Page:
Monday, 4 January 2010

Blog-log Day 6 - a giant of the 20th century

This was high on my list of visit options in Tel Aviv and managed to get there today before heading up to Jerusalem via Mobi'in.

And sure enough, David Ben Gurions house did not diappopint. Getting there early meant there was no-one else in the house so we had the whole place to ourselves.

The charm, the simplicty, the learned knowledge hungry nature of the man that I had read about stood out more than anything else.

The ground floor is so of it's time - 50's I think - the green tiling has a style that is so retro today, the furniture if unfussy.

The only element that feels like it crowds the house at all are the gifts from Heads of State and adoring associations. Just how many elephants died for high quality african tusks to be presented to him..?

But upstairs was the gem - or gems. The library. This was clearly a book thirsty, knowledge hungry, avid reader. Books everywhere - wall to ceiling. To say I felt some jealousy would be to go too far but when you appreciate the breadth of the reading and you realise that the collection is stunning...

Ben Gurion was not without his critics - his ability to leave his party and form a new movement occurred twice - relatively unsuccessfully - the last when he was over 80!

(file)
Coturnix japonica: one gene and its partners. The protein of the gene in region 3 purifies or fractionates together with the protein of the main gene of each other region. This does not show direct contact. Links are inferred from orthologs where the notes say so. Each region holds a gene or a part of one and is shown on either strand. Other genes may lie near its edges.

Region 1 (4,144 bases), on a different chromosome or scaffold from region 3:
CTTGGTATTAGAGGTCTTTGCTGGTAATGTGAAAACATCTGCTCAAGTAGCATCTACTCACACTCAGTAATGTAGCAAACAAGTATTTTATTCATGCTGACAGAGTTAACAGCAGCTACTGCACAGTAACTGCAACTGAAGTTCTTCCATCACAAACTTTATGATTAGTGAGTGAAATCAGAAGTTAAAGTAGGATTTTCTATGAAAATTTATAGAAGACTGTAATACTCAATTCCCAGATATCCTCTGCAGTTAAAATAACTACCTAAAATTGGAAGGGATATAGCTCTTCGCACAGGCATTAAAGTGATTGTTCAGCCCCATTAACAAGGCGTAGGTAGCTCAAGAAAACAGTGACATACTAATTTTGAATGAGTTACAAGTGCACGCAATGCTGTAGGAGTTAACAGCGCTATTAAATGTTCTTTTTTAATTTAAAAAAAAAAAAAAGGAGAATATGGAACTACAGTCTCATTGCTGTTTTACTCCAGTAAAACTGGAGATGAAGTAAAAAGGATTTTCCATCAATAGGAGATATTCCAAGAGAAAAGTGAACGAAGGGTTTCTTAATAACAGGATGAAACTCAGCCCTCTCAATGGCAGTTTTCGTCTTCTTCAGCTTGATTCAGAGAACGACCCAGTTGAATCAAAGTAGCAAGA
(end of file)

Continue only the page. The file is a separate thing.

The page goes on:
But his role on the world stage is undisputed and he was a political giant whilst being of very small stature.

There are no shortages of biographies on line and published available and it;s worth getting behind the man and his achievments to understand who he was and what drive him.

Crucially he fought for his nationality, created a nation, established institutions - he quite literally led and drove the movement that made Israel a reality and not just an intellectual concept - and at a time when pogroms and the genocide of the holocaust created such a need for hope and refuge,

1 comment:

Anonymous said...

The Pole, Ben Gurion or Gron was a fanatical Zionist who wanted to get rid of all Arabs from their homeland, Palestine.
In a conversation about "the Arab problem" in 1956, Ben-Gurion stated: "Why should the Arabs make peace? If I was an Arab leader I would never make terms with Israel. That is natural: we have taken their country ... There has been anti-Semitism, the Nazis, Hitler, Auschwitz, but was that their fault? They only see one thing: we have come here and stolen their country. Why should they accept that? They may perhaps forget in one or two generations' time, but for the moment there is no chance. So it is simple: we have to stay strong and maintain a powerful army."

Lift the murderous seige of Gaza. Stop the Israeli killings.
Des Brittain.
(What have you to say about Gaza?)